From the defense realm, we talked, as I told many of you earlier, about some of the specific areas where we’re looking forward to cooperation. Right now, they’re talking about where we’re currently cooperating, which is in Afghanistan, and the great contributions and sacrifices that the Australians have made in that conflict. Also, earlier there was discussion, as my Senior Administration Official said, on cyber, on space cooperation, on missile defense, and on force posture along the lines that we’ve discussed earlier.

And again, just a tremendous commonality of approach and an incredible desire to come up with combined solutions that best serve our interests. And I think we have come out of this, both [Senior Administration Official One] and I, with a lot more things to do, as we often do out of good discussions, that we’ll have to take advantage of and put – and discuss in the broad range of contacts, both formal/informal, that we have with our Australian counterparts all throughout the systems below just the ministerial and secretary level.

MS. NULAND: And we are holding these guys from the official lunch where the discussion continues, so let’s just take three or four questions.

SENIOR ADMINISTRATION OFFICIAL ONE: And try to be as specific as (inaudible).

QUESTION: Phil Stewart from Reuters. Is there anything you can say at this point about our direction on force posture in Australia, anything that’s being decided or close to being decided about rotation of U.S. forces there?

SENIOR ADMINISTRATION OFFICIAL ONE: I think just that they have discussed the current plans and are committed to continuing efforts towards being able to really put some tangible meat on the bones, some real progress towards this cooperation with Australia from now and through – in to the end of the year.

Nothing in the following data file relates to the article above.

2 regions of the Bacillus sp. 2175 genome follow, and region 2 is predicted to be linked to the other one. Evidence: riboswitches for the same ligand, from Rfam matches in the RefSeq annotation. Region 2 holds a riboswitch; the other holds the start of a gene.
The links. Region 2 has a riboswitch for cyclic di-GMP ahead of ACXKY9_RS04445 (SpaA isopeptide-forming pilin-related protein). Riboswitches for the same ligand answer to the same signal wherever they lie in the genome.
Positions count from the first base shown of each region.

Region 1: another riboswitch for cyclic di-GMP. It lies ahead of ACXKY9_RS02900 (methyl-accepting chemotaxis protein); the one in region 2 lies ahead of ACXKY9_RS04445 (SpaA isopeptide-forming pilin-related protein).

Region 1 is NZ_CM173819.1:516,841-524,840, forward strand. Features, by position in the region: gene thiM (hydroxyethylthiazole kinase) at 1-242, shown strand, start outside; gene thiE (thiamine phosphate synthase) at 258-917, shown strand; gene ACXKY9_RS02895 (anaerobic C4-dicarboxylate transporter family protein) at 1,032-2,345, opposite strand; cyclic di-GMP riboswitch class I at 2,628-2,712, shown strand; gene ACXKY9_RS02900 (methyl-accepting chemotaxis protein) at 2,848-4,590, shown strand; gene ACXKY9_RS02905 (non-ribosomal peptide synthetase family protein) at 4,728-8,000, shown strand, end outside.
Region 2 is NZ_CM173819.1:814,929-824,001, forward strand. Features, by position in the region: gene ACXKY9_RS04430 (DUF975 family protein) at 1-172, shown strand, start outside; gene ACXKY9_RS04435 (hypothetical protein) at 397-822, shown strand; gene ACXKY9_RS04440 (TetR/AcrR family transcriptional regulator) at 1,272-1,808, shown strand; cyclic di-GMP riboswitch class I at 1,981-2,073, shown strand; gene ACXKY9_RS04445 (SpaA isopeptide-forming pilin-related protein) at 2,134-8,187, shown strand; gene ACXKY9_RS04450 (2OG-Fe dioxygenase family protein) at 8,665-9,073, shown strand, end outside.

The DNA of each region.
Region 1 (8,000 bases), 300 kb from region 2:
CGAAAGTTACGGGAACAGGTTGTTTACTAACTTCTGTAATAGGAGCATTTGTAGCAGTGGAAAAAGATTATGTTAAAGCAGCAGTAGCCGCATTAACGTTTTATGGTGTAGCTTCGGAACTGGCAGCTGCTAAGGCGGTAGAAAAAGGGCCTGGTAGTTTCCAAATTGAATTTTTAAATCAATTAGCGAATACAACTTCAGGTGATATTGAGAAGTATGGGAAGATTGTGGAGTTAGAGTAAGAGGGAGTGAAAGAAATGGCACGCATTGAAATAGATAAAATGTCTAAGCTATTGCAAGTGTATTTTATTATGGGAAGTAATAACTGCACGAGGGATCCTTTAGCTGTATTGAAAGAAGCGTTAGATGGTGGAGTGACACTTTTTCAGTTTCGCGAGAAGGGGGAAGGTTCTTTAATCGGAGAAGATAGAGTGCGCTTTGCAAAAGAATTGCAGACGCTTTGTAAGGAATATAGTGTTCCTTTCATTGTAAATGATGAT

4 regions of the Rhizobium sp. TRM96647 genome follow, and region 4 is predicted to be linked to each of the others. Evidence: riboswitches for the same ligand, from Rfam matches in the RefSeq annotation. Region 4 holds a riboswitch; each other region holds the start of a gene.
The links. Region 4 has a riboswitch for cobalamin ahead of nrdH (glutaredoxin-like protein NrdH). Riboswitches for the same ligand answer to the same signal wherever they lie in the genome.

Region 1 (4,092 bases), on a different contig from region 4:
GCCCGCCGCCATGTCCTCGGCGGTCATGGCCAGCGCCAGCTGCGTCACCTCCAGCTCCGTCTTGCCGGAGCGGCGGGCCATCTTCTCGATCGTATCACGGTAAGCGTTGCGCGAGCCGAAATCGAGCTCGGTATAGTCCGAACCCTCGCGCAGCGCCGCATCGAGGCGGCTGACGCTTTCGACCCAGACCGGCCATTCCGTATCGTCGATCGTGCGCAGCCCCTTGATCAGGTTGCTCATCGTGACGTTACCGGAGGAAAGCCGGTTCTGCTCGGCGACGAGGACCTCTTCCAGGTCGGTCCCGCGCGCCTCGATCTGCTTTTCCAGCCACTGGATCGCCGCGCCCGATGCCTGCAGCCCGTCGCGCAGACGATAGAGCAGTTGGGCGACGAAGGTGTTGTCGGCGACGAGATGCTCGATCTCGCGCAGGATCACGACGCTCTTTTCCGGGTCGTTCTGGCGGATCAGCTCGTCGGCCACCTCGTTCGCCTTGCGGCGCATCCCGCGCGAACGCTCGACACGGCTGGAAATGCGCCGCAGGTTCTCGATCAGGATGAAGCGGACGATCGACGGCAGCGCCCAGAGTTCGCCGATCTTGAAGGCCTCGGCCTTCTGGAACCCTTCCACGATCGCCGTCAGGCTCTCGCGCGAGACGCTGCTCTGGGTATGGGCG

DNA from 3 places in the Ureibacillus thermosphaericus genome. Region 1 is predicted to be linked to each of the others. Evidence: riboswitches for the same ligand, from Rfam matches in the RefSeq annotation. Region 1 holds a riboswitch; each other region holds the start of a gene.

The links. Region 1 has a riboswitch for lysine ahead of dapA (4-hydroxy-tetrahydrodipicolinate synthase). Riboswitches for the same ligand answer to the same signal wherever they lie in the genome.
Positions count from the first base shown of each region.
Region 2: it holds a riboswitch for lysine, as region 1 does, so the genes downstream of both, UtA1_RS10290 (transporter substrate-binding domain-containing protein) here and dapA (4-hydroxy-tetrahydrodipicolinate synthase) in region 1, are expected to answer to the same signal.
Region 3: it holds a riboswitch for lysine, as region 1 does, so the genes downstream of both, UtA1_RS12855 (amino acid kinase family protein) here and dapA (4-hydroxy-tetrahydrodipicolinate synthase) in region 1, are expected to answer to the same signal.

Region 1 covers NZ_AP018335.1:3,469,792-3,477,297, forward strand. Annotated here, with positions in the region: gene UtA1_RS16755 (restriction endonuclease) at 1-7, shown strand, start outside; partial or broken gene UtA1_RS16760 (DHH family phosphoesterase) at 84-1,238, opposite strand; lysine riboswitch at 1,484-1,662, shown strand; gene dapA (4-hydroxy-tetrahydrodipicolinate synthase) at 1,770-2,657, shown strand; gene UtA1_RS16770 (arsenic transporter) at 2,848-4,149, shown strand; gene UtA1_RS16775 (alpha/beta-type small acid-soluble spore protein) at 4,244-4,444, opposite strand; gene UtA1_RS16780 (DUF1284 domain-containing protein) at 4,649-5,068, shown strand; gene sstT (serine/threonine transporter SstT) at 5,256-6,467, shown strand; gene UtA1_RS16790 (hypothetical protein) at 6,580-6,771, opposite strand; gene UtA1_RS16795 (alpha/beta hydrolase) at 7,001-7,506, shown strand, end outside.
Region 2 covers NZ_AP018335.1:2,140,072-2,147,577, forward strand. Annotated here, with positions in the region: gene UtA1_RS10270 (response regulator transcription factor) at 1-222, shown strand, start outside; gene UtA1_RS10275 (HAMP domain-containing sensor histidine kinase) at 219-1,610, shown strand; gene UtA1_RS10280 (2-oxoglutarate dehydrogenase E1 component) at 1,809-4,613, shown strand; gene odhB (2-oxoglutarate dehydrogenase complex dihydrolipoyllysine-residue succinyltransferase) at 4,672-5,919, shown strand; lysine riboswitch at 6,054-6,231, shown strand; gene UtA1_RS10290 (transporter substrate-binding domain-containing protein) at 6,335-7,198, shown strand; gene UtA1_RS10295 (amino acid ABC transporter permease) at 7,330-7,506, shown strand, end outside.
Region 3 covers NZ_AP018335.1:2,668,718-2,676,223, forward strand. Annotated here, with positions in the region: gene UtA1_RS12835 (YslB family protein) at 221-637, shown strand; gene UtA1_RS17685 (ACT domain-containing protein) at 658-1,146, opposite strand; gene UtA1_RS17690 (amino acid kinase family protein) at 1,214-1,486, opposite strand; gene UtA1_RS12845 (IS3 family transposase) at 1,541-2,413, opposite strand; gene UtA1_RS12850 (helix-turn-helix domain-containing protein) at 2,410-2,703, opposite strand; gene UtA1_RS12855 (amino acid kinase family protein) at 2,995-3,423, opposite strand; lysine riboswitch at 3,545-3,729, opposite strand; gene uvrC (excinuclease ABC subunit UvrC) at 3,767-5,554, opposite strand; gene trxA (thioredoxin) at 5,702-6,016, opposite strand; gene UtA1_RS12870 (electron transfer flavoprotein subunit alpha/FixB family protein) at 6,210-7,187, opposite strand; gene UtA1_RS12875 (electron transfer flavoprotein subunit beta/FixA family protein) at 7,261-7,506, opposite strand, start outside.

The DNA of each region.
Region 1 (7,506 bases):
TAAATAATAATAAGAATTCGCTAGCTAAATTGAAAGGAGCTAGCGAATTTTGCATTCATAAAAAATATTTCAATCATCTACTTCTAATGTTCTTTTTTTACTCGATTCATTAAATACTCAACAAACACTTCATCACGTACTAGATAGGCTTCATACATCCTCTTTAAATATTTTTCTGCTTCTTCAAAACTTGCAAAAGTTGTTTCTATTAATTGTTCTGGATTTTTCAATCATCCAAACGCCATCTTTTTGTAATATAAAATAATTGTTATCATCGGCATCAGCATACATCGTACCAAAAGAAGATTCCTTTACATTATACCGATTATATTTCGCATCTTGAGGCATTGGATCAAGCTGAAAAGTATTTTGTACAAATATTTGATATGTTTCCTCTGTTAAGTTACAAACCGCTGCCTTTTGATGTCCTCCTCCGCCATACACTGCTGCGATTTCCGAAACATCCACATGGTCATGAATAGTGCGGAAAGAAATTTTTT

QUESTION: Can you mention at least some of the bases or facilities that are involved since it’s been out in the joint press anyways? (Laughter.)

SENIOR ADMINISTRATION OFFICIAL ONE: More when I say it than – (laughter).

I think the combined locations are ones – I mean, the key is where are the ones that the Australians – where Australia already has facilities. We’re not looking to create any new bases. And we’re really looking at a range of options. And there’s a temporal nature as well. There may be some things that we’re doing in the near term, but there will be things that we’ll continue to explore beyond that. So I really don’t want to get into any specifics.

QUESTION: Is there a hitch on the timing --

MS. NULAND: Can I just offer the State Department folks a chance? State team, anything? Can you hear us? Okay.

QUESTION: Was there some sort of hitch in the agreement for sharing bases, or at least putting U.S. personnel and equipment on them? Because there was some thinking that there would be an agreement – there would be more concrete details by now.

SENIOR ADMINISTRATION OFFICIAL TWO: No hitch at all. And anybody that gave you the impression that there was going to be an agreement coming out of AUSMIN, it wasn’t any of us.

SENIOR ADMINISTRATION OFFICIAL ONE: Yeah. I think that’s fair to say. And this is – in many respects, this is a continuation of work that’s begun over the course of the last few years. We have taken the next steps in these deliberations along the lines that [Senior Administration Official Two] laid out, and I think you will see further details later this fall.

QUESTION: What is the next step?

SENIOR ADMINISTRATION OFFICIAL ONE: Well, I mean, the Secretary – last week, the White House announced President Obama would be going to Australia. I mean, I think there will probably – we have a full range of issues to discuss when we’re in Australia, but I would imagine that one of the important topics will be on defense-related issues. And so I think we’re trying to be as careful as we can. I think you all have worked in these arenas a long time. So the job of ministers is to take the next step to prepare the ground for major political deliberations and announcements.